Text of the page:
Editor’s Choice: Against the Light
Many photography handbooks will tell you not to shoot against the light. But when you know what you’re doing, that doesn’t always apply. Today we’ll take a look at one photo that was taken against the light, and yet looks good despite this.
Many people who have shot against the light at some point recommend using a flash for such pictures. However, if you use a flash, you lose the effect of mild light gradients, low contrast, and very pleasant colors. And you don’t want that. So find the right light instead.
Light and Editing
Take a close look at this photo, and then maybe at the other photos in the same album with it too. You’ll discover that these shots were taken by a large window that lets some very pleasant light into a room. The photographer shot this series against the light. But the important thing is what kind of backlighting is in these pictures.
Thanks to the soft, diffuse light, good pictures could still be taken even against the light. If, on the other hand, the light had been direct and harsh, the photo wouldn’t look at all like this. It would either be too dark, or overexposed.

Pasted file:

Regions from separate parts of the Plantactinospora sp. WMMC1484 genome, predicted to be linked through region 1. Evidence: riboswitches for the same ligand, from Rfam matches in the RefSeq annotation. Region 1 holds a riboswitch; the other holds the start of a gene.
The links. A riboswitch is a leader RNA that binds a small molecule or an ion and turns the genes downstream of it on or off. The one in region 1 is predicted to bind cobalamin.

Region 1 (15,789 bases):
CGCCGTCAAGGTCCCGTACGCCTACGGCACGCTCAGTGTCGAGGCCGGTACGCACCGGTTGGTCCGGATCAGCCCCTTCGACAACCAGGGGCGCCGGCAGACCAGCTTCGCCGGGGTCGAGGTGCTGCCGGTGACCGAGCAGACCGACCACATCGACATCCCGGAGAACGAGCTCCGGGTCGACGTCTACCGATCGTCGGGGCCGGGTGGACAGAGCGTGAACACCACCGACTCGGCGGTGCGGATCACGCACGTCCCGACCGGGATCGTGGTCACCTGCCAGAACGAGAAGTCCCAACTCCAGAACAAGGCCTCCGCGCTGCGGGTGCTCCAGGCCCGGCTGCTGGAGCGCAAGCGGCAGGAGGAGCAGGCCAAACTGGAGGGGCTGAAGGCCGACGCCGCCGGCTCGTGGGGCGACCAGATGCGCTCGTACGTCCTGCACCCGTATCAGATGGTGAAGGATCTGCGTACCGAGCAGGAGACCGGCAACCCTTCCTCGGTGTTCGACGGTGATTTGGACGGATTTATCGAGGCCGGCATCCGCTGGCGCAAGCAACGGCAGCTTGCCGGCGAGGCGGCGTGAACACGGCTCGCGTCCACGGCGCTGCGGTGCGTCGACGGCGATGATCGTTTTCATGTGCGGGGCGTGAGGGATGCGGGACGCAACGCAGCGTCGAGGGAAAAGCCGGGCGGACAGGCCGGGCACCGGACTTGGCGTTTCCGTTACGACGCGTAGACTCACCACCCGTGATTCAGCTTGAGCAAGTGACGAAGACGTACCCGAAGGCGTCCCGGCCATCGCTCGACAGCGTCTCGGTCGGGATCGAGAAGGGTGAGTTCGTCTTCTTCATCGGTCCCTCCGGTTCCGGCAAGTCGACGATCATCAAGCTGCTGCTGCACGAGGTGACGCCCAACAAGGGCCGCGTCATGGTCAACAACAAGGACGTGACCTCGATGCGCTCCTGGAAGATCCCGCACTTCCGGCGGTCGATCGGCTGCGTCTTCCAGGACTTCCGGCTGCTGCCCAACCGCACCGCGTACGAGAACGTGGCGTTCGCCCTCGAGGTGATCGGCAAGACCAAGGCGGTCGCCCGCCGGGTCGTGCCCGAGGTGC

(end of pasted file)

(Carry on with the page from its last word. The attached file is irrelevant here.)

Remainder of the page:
The delicate contrast and subdued colors fit this photo. This type of color edit is very modern and in vogue on social networks. Mild desaturation and a slight increase in contrast over the original—just slight. All in natural light.
Composition and Content
The composition of this photo is very easy to read. After all, its arrangement is classical. Some however might find it a bit cramped. But the window above the model’s feet gives the photo a certain airiness. The dog in the model’s lap is refreshing here.
The content, on the other hand, can’t keep up with the rest. This photo might make a good ad for socks, but not much more. Content is what’s really lacking in this picture.
Try to take inspiration from this photo and its edit—try to create some interesting backlit pictures of your own. I’m sure you’ll get some interesting results! We’ll be very pleased to see them here on Zonerama.
Last updated 20. January 2017